# Overhead electrical transmission cable sag questions

1. May 28, 2013

These are questions for electrical engineers involved in electrical power transmission by overhead line and knowledgeable about current practices.

- What catenary sag is normal, under normal conditions of weather and transmitted current?
[obviously the answer will depend on the distance between towers and the voltage. What I want is specific examples. Perhaps as a percentage of the span between towers?]

- Does the sag increase significantly under conditions of extreme hot weather?
[A percentage increase would be helpful. Is it 1%? 10%? 50%?]

- Does the current carried heat the cables to produce significant additional sag?
[Again, a percentage increase would be helpful]

- Is it the additional sag due to heating that limits the current in overhead cables? Or is it, for example, the need to avoid excessive power loss.

- What is the safety factor normally used in designing overhead cable transmission systems?

Thank you for any information.
Martin

2. May 28, 2013

### psparky

There are charts and even computer programs that figure this stuff out. There is definitely a formulated sheet available that would let you do it all by hand. It's definitely a challenge....but it will calculate for any temperature, wind load and also do a calculation for a half inch of ice around the cable. You will also need to use "curved" charts during your calcs....and you need to know every little detail about the cable you are using....that's the challenge.

The type of material used is of great importance (aluminum, copper, steel, etc....) The coefficient of elastic coefficiency is obviously a huge factor. "curlew" is a wire I onced used for a couple mile overhead line in a steel mill. Curlew is multiple stands of steel (strength) surrounded by mulitiple strands of aluminum (conductors)

The power company is more concerned with the heat in the wires for voltage drop or power loss, which affects their wallet.....although a factor, they are less concerned with the sag due to heat generation in wire.

Anchoring these overhead lines at certain "pin points" into the ground will definitely test your statics and dynamics knowledge as well.

Last edited: May 28, 2013
3. May 28, 2013

psparky - thank you. I never doubted that engineers designing cable systems have all necessary design tools at their disposal but having that confirmed does not really help me.

Could you please give some off-the-cuff ball-park figures, based on your experience, such as I asked for? I want to understand what happens in practice in general terms, so that I have a feel for the magnitudes of sag under different conditions of weather and electrical loading.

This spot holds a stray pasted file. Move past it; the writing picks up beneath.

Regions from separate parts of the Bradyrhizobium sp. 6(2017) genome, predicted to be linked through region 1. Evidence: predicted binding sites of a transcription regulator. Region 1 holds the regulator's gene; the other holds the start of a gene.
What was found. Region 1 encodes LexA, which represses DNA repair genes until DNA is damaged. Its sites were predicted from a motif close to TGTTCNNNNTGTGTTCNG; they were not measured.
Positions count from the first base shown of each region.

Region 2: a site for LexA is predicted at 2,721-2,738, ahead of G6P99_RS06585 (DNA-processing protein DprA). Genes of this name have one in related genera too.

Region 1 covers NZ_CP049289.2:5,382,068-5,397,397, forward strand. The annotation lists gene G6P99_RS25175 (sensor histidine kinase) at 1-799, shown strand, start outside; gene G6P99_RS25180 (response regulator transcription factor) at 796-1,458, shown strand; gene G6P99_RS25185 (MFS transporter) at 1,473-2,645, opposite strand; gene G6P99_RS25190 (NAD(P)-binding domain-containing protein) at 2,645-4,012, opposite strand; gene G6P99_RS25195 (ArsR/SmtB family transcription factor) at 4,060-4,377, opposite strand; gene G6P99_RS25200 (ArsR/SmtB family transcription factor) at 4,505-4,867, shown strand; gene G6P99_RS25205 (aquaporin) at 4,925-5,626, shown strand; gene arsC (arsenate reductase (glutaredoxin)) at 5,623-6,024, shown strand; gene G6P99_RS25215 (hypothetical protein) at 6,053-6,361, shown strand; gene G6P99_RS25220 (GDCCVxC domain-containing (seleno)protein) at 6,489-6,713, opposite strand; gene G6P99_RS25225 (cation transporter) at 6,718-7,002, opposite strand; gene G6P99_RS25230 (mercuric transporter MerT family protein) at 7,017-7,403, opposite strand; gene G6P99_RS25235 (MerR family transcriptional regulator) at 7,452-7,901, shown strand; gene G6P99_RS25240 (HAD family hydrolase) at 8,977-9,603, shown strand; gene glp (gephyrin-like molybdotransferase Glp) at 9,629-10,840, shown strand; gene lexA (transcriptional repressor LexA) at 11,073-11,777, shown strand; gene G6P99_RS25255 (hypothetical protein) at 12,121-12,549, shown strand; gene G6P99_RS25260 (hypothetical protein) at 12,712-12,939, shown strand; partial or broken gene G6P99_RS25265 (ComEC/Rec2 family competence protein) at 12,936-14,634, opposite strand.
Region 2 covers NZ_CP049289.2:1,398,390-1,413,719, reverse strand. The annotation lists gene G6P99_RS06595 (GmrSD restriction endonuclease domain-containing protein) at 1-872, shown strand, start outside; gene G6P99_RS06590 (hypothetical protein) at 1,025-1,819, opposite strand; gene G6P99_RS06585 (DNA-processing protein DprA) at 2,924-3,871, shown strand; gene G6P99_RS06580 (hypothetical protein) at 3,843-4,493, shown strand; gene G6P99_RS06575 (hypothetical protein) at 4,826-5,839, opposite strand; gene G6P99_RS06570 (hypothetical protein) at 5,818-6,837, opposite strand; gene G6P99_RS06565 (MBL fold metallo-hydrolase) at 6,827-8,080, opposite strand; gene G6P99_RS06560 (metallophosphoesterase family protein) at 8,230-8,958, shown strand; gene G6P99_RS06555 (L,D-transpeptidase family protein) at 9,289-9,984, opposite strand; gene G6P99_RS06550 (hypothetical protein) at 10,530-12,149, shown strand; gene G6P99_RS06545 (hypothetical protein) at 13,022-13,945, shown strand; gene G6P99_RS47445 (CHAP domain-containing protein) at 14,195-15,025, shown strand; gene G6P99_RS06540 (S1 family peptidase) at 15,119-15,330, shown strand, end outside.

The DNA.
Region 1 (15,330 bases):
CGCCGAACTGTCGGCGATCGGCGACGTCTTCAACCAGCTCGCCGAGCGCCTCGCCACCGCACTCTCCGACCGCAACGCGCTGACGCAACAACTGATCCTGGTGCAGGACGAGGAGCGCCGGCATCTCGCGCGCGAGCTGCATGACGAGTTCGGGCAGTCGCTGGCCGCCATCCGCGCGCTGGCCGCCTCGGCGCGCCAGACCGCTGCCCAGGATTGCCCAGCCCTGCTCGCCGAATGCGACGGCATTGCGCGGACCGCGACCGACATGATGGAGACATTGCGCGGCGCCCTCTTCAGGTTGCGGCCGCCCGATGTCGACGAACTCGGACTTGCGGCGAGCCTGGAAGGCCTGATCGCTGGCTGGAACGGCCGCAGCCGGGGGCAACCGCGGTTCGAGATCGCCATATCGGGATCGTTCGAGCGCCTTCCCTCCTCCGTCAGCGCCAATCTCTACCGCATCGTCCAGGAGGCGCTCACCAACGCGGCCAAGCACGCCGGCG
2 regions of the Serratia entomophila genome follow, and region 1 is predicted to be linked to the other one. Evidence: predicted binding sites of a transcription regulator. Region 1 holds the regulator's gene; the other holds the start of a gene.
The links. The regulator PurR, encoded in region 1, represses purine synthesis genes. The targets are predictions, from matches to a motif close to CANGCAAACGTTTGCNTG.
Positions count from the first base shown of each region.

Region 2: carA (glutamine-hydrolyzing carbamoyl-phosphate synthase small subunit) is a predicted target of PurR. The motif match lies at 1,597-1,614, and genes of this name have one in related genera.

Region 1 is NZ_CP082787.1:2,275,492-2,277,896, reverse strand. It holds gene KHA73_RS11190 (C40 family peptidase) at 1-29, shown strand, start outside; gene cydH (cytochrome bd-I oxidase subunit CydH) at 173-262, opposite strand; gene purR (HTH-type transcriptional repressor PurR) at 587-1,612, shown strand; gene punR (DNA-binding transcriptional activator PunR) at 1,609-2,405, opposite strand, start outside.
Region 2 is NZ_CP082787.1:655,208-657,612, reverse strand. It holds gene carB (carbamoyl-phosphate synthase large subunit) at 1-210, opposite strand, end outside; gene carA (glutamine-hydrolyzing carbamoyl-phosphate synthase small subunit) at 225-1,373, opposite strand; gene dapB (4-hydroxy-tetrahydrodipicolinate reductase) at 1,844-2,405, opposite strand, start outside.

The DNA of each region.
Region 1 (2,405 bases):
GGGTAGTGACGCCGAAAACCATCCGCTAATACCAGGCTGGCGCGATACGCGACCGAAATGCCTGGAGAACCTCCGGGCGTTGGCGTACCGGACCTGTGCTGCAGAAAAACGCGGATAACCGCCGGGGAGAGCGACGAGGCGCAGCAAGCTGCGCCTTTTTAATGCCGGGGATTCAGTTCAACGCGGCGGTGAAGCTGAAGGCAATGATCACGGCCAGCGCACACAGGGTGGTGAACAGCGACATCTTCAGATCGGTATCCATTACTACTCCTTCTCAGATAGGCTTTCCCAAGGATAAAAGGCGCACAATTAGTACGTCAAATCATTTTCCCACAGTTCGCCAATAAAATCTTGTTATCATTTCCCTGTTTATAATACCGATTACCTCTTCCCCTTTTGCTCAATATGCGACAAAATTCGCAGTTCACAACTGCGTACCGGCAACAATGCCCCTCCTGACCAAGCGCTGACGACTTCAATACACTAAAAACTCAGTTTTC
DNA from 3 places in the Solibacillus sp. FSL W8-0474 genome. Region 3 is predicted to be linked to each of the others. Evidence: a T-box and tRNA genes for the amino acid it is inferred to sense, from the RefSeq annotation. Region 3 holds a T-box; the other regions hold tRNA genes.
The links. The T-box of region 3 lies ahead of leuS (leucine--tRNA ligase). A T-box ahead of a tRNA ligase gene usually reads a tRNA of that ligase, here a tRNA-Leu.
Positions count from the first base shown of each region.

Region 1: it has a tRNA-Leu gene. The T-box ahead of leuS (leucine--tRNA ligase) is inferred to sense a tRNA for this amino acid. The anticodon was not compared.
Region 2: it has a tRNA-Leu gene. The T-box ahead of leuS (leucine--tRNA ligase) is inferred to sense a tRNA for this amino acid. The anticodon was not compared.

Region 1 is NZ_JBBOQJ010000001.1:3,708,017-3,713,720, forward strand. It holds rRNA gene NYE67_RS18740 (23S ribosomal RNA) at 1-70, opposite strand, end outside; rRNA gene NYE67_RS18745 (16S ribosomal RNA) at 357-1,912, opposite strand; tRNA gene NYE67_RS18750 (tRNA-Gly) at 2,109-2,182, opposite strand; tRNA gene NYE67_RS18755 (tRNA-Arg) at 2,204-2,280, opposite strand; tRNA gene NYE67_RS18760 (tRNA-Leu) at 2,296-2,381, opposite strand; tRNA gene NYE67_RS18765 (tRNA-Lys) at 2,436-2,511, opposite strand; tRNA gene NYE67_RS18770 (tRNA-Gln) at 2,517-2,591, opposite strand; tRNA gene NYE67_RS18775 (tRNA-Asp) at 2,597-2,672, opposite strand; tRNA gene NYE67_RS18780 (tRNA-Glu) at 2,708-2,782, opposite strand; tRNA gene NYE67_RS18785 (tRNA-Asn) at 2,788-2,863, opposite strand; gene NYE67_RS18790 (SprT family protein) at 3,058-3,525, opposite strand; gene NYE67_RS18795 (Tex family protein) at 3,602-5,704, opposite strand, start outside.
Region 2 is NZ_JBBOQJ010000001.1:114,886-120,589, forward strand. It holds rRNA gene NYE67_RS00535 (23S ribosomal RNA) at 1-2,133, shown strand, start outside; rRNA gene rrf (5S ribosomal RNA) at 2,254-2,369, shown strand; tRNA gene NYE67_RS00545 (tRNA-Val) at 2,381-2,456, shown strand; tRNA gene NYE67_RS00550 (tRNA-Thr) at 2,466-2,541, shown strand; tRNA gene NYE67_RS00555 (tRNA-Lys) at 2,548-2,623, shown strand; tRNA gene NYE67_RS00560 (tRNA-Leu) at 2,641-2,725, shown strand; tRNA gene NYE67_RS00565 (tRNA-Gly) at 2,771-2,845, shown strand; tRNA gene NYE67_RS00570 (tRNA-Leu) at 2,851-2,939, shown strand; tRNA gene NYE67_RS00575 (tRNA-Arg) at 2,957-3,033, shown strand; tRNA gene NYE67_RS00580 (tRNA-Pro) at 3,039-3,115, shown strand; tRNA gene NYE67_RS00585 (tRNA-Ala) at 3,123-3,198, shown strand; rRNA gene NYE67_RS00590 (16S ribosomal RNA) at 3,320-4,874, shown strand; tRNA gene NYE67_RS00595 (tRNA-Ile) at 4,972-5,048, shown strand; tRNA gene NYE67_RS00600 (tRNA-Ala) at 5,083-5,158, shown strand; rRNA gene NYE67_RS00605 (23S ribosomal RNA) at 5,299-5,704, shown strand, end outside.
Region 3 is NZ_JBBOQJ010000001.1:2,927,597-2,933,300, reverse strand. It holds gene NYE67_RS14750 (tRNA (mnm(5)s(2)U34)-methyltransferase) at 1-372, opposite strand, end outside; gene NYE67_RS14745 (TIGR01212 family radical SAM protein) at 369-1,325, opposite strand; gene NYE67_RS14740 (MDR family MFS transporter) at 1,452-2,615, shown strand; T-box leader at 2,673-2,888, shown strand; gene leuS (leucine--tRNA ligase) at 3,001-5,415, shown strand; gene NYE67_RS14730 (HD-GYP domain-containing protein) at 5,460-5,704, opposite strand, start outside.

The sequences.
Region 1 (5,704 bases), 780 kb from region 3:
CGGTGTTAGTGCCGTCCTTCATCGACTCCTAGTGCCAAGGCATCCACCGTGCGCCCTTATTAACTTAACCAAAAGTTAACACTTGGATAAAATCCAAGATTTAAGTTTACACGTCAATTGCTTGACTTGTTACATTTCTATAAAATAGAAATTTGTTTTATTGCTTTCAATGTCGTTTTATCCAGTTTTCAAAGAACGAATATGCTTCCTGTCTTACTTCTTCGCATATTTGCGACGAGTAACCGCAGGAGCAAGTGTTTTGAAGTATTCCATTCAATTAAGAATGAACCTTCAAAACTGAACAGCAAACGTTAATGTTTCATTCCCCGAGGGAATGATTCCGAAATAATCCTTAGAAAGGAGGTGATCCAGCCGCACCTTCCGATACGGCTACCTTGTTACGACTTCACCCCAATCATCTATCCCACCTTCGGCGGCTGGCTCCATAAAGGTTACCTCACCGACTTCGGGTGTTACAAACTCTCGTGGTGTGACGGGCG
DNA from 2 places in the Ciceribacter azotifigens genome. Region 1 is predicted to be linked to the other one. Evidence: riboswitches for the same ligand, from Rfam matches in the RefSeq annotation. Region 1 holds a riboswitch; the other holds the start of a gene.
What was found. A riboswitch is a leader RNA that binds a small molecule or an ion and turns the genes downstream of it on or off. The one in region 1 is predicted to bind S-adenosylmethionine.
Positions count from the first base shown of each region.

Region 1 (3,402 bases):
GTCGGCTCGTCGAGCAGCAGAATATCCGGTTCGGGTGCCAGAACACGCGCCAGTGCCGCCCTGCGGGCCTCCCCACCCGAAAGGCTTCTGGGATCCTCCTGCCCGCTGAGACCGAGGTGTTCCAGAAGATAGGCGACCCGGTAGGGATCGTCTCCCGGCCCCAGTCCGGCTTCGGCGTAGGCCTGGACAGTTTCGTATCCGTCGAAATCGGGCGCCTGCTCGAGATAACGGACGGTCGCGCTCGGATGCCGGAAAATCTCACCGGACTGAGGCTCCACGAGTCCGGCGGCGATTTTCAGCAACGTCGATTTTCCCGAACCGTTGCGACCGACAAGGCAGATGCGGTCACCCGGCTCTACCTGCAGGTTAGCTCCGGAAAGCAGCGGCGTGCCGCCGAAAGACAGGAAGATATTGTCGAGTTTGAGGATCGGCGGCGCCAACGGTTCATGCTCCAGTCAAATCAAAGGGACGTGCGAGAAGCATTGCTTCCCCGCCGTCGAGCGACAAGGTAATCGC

I had imagined that the need to minimize power loss would normally set the current limit, rather than heating. Does that always apply, or does temperature rise sometimes set a limit to current - especially in very hot weather?

Last edited: May 28, 2013
4. May 28, 2013

### psparky

I can give you some guesses based off my memory.....it's been a while. I got paid for a couple months to figure out all this stuff and research it. My questions were similiar to yours, thru the math I got there. And my boss had the computer program, he just wanted me to do it long hand because you simply learn more.

I don't recall figuring the heat of the wire from the amps......I don't even recall putting in the amount of amps. I believe this stuff is already figured into the multiple other questions they ask you. Doesn't mean it doesn't exist, i just dont recall to be honest.

I believe the wires sag way more in the summer......even when there is a half inch of ice on cable it does not sag as much as in summer. I believe over a 100 foot span, 5 feet of sag might be a reasonable guess. Keep in mind that the different line phases can not hit so it also depends on how close your wires are side by side as well as vertical.

I don't know what the safety factor is. Sorry I don't know all the answers, If you really want to know, you need to do the research yourself. Doing the actual calculations will be the greatest teacher of all.

Like they say, if you want something as bad as you want to breath, you will surely attain it.

But to maybe answer your question...if a 1" diameter line were hanging at 32 degrees F,with a 3 feet sag, with a 100 feet between poles, the new sag at 100 degrees F would be likely 6 feet.(depending greatly on the type of metal used) If I had the charts in front of me I could give you exact!

Last edited: May 28, 2013
5. May 28, 2013

### dlgoff

And due to the high construction cost to guarantee sag won't be a problem, the trade-offs are considered. Hence sometimes they do make contact with earth causing an outage.